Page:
"Give a man a fish and he will eat for a day. Teach a man to fish and he will eat for a lifetime.” This phrase is simply mean that having a good job is better than giving someone a handout.
This is an inspiring story of Dr Muhammad Yunus (read his biography), the recipient of 2006 Nobel Peace Price for his creation, the Grameen Bank, to help the poor people in Bangladesh. Grameen Bank provides small loans through a micro-credit (small loans for self-employment) scheme to millions of poor families in Bangladesh to start and grow their own business. Since its establishment the Grameen Bank has helped almost half of them work their way out of poverty.The repayment rate was said to be more than 98%. "You cannot get a dollar without a dollar in your hand", he said. Dr Muhammad believes the concept of Grameen can end world poverty: "There is no reason why poverty should be here. This is a rich country - 120 million energetic, hardworking, intelligent people. They can change the world", he said.
One of his greatest challenges was to convince the bank to lend money to the poor people. "It can't be done,it can't be done - they are not credible, they will not be able to pay back", said the bank manager. He failed to convince the bank even after a few pilot projects (after he agreed to become the guarantor) were successful. That was when the idea came up - why don't we have a bank for the poor people? "The conventional banks are for rich people but Grameen Bank is for the poor. It offers interest-free loans to the destitutes to help them improve their lives," he said. "Never give up when people said it could not be done," he said, adding that everybody had to face the challenge if they wanted to succeed.
Interestingly, over 90% of the bank's customers are women.This is because Dr Muhammad noticed earlier on that the loans were most effectively administered when it was the woman of the house the one who control the budget. He explained, "Money that went to the family through woman brought so much more benefit to the family because she knew exactly how she's going to make business with that - she get the best mileage out of that money and children become the beneficiaries of the mother's income directly".
Grameen bank and its microcredit model has spread to many countries, especially in the developing world, through thousands of microcredit institutions launched by nonprofit organizations, government agencies, and business entrepreneurs seeking to emulate the success of Grameen, serving tens of millions of the world's poorest citizens. For example, Jessica Jackley, inspired by the initiative of Dr Muhammad and the success of Grameen Bank, co-founded Kiva.org with her colleague, Matt Flannery. Kiva uses a peer-to-peer model in which lenders sort through profiles of potential borrowers -- be they a farmer in Cambodia, a pharmacist in Sierra Leone, or a shopkeeper in Mongolia -- and make loans to those they find most appealing. Watch her TED Talks presentation, "Poverty, money -- and love".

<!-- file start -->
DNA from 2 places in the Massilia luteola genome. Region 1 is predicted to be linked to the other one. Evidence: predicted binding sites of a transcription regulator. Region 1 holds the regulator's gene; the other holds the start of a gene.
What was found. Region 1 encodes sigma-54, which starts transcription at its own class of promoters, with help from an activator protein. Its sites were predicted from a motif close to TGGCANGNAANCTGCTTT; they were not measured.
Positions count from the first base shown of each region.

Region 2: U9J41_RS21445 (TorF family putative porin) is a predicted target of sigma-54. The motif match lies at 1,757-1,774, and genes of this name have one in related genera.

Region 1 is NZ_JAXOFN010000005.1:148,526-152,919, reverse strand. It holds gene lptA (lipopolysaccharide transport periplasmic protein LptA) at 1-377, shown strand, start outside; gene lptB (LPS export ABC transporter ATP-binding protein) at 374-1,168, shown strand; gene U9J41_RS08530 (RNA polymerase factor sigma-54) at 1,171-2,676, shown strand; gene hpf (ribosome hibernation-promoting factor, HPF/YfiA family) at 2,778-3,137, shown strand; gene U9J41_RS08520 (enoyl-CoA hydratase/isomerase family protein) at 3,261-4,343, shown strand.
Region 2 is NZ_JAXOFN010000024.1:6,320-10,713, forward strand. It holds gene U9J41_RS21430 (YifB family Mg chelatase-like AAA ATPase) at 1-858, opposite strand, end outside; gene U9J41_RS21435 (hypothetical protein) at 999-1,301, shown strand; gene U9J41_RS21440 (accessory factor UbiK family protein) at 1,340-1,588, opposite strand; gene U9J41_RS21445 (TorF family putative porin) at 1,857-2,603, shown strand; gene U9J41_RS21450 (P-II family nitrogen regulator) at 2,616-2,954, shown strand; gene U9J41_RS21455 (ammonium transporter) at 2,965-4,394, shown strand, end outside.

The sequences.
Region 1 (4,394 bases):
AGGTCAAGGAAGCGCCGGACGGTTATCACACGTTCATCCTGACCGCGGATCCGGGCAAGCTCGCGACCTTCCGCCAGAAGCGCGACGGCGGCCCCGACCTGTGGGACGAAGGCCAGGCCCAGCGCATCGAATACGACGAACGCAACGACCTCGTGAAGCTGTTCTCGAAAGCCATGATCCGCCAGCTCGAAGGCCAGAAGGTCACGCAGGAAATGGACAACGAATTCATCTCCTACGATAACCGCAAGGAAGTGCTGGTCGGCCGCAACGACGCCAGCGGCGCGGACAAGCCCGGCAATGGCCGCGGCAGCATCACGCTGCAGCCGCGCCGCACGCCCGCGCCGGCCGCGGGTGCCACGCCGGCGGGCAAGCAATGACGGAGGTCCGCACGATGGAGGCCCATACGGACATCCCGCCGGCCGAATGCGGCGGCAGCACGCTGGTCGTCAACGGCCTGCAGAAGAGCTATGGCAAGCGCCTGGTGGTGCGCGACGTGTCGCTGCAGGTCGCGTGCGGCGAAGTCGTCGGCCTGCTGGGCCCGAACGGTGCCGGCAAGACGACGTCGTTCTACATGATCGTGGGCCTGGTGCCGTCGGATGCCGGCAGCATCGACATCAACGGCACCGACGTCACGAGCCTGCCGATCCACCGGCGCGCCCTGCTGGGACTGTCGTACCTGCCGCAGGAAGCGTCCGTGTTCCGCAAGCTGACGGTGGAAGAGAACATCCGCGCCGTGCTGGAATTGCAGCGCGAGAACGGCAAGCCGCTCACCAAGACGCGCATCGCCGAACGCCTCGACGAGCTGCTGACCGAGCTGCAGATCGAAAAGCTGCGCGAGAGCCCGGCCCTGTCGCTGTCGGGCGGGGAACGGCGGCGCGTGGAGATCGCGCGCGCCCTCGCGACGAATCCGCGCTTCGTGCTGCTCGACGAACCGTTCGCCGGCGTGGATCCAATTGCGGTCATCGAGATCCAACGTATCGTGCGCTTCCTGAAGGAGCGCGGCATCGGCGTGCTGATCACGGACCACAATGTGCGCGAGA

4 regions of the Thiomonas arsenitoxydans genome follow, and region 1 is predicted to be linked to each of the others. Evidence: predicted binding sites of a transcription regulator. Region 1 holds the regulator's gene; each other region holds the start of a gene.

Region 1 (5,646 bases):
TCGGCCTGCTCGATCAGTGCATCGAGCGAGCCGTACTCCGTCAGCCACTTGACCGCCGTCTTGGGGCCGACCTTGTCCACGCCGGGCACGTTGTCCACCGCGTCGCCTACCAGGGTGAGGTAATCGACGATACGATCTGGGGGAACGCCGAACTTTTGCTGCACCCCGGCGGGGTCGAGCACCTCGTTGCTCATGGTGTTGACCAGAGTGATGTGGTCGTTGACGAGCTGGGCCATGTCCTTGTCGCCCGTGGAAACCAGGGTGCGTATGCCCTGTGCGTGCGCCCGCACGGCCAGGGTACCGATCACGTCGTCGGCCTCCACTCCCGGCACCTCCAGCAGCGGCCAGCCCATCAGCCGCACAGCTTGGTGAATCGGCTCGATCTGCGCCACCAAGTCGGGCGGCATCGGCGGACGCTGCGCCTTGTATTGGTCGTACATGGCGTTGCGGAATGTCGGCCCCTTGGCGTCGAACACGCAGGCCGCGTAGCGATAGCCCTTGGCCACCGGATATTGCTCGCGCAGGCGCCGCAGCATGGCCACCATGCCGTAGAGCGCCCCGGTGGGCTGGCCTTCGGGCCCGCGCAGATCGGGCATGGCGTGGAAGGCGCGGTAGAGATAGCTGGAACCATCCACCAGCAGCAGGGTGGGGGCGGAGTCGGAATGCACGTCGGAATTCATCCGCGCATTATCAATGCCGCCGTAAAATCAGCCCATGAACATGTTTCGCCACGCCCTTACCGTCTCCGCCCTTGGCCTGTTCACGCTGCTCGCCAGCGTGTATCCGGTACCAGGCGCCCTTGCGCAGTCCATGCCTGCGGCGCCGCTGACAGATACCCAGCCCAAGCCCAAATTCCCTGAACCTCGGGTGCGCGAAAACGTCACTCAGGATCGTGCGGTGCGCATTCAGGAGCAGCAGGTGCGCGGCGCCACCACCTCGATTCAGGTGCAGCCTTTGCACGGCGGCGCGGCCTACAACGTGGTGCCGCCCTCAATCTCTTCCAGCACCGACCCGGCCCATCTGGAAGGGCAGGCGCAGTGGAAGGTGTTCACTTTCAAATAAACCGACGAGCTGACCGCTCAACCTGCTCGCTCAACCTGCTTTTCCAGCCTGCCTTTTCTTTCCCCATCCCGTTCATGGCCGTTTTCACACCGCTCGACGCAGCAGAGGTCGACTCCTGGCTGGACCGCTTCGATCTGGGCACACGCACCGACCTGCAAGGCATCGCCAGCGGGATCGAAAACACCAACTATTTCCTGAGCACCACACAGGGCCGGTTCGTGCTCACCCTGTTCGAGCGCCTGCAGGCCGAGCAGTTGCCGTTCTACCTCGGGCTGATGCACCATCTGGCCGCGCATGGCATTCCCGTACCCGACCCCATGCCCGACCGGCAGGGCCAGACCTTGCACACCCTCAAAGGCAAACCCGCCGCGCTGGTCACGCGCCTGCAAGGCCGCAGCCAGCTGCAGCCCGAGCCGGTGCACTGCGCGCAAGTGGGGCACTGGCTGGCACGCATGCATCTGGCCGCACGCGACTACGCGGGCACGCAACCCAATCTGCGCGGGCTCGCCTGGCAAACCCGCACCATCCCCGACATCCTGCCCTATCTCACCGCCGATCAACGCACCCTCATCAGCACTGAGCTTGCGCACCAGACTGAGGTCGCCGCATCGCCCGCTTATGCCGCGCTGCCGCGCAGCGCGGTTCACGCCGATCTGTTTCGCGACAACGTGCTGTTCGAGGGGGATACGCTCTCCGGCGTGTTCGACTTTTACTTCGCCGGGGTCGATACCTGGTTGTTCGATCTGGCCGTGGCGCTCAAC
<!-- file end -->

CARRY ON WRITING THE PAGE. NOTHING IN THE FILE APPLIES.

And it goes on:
In his Nobel Prize Lecture (read full text here) entitled "Poverty is a Threat to Peace" Dr Muhammad said that peace is inextricably linked to poverty - poverty is a threat to peace. He provided the startling statistics of the world's income distribution: 94% of the world income goes to 40% of the population while 60% of people live on only 6% of world income. Half of the world population lives on two dollars a day. Over one billion people live on less than a dollar a day. "This is no formula for peace", he said.
On the initiative and idea of Grameen Bank, Dr Muhammad Yunus said this in his lecture:
"In 1974, I found it difficult to teach elegant theories of economics in the university classroom, against the backdrop of a terrible famine in Bangladesh. Suddenly, I felt the emptiness of those theories in the face of crushing hunger and poverty. I wanted to do something immediate to help people around me, even if it was just one human being, to get through another day with a little more ease. That brought me face to face with poor people's struggle to find the tiniest amounts of money to support their efforts to eke out a living. I was shocked to discover a woman in the village borrowing less than a dollar from the moneylender on the condition that he would have the exclusive right to buy all she produced at the price he decided. This, to me, was a way of recruiting slave labor".
Dr Muhammad was awarded the 2006 Nobel Peace Prize in recognition of his efforts in setting up Grameen Bank to address poverty in Bangladesh. He also received the Honorary Doctorate in Economics from Universiti Sains Malaysia in the university's 36th convocation.
Dr Muhammad Yunus has written a book, "Creating a World without Poverty - Social Business and the Future of Capitalism". I hope to get my hand on this book soon and share with you the summary - and the spirit of the true intellectual of Dr Yunus.
To get a quick overview of the Grameen project, watch this video clip "Banking On The Poor - Bangladesh", produced by ABC Australia and a documentary produced by the nobelprice.org. Watch also Dr Muhammad Yunus's talk (about 1 hour 7 minutes) at UCSD about the microfinance revolution around the world, and the launch of Grameen America, which will bring microcredit to the U.S.
On the fate of the so-called "bottom billion", you might want to listen to a talk by Professor Paul Collier on the huge gap between the rich and the poor. He is also the author of a book "The Bottom Billion" (read the book review in the New York Times, London Book Review.com, and The Sunday Times). Other links to TED Talk on the issue of poverty is given below: